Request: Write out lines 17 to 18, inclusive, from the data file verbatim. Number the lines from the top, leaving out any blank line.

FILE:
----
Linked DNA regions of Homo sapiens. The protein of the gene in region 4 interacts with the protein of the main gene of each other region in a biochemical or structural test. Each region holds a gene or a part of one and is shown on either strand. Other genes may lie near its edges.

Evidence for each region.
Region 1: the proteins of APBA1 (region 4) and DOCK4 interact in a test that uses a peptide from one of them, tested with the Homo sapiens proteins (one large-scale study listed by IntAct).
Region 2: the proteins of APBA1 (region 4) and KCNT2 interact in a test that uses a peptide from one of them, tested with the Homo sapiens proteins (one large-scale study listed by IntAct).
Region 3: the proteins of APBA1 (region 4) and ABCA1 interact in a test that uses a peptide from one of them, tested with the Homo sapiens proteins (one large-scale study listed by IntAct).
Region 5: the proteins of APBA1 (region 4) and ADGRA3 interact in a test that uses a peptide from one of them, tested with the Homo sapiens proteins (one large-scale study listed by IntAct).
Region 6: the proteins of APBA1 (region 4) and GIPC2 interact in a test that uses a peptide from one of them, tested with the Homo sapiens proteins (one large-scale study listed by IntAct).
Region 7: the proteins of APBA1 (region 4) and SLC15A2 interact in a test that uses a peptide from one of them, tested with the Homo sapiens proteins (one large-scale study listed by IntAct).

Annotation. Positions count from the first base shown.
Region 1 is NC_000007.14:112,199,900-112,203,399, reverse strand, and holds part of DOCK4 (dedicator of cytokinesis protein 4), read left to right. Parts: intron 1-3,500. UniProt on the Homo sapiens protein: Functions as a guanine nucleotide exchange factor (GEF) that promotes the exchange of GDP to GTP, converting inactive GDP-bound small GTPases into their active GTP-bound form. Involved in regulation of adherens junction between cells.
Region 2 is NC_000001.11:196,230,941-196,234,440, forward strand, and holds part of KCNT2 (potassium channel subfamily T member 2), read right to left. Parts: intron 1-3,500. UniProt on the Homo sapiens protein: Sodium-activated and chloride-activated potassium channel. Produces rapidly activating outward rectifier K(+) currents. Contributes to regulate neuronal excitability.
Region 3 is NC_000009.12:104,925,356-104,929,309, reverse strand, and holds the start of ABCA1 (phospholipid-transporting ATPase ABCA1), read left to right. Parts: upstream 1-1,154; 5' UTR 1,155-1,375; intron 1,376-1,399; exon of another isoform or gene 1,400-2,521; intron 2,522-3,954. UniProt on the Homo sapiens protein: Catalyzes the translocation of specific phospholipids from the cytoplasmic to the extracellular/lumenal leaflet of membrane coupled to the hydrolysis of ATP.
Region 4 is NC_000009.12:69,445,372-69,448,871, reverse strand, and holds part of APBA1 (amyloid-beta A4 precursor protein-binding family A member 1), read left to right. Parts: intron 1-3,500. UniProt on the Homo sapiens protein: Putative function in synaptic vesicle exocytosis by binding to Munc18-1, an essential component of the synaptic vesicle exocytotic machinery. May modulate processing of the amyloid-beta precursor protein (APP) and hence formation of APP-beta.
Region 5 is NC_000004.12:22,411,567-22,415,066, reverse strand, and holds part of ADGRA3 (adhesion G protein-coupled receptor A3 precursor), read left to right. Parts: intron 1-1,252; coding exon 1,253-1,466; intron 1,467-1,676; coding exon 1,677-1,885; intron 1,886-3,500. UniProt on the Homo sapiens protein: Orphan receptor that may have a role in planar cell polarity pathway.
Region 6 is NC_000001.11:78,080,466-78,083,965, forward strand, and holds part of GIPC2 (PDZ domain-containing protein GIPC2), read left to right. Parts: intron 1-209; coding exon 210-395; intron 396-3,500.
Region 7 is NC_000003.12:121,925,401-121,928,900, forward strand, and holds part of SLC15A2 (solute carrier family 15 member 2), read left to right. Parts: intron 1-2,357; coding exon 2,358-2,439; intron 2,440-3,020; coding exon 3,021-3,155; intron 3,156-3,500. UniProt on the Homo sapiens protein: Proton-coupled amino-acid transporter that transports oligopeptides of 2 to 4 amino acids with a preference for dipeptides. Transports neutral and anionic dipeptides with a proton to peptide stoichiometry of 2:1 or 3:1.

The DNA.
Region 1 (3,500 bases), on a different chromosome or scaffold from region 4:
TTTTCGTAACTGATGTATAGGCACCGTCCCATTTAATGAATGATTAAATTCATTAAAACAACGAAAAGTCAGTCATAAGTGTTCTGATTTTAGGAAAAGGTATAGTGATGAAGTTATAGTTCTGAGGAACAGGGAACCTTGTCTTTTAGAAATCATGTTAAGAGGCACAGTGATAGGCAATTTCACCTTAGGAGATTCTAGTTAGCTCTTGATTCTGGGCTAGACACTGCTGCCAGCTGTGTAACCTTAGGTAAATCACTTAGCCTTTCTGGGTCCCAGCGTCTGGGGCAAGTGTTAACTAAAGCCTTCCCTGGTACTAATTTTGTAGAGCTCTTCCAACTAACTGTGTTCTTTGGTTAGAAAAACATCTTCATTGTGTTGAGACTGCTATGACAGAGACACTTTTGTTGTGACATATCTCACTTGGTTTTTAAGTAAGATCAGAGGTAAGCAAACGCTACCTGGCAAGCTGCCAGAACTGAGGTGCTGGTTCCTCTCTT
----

The DNA.
Region 1 (3,500 bases), on a different chromosome or scaffold from region 4: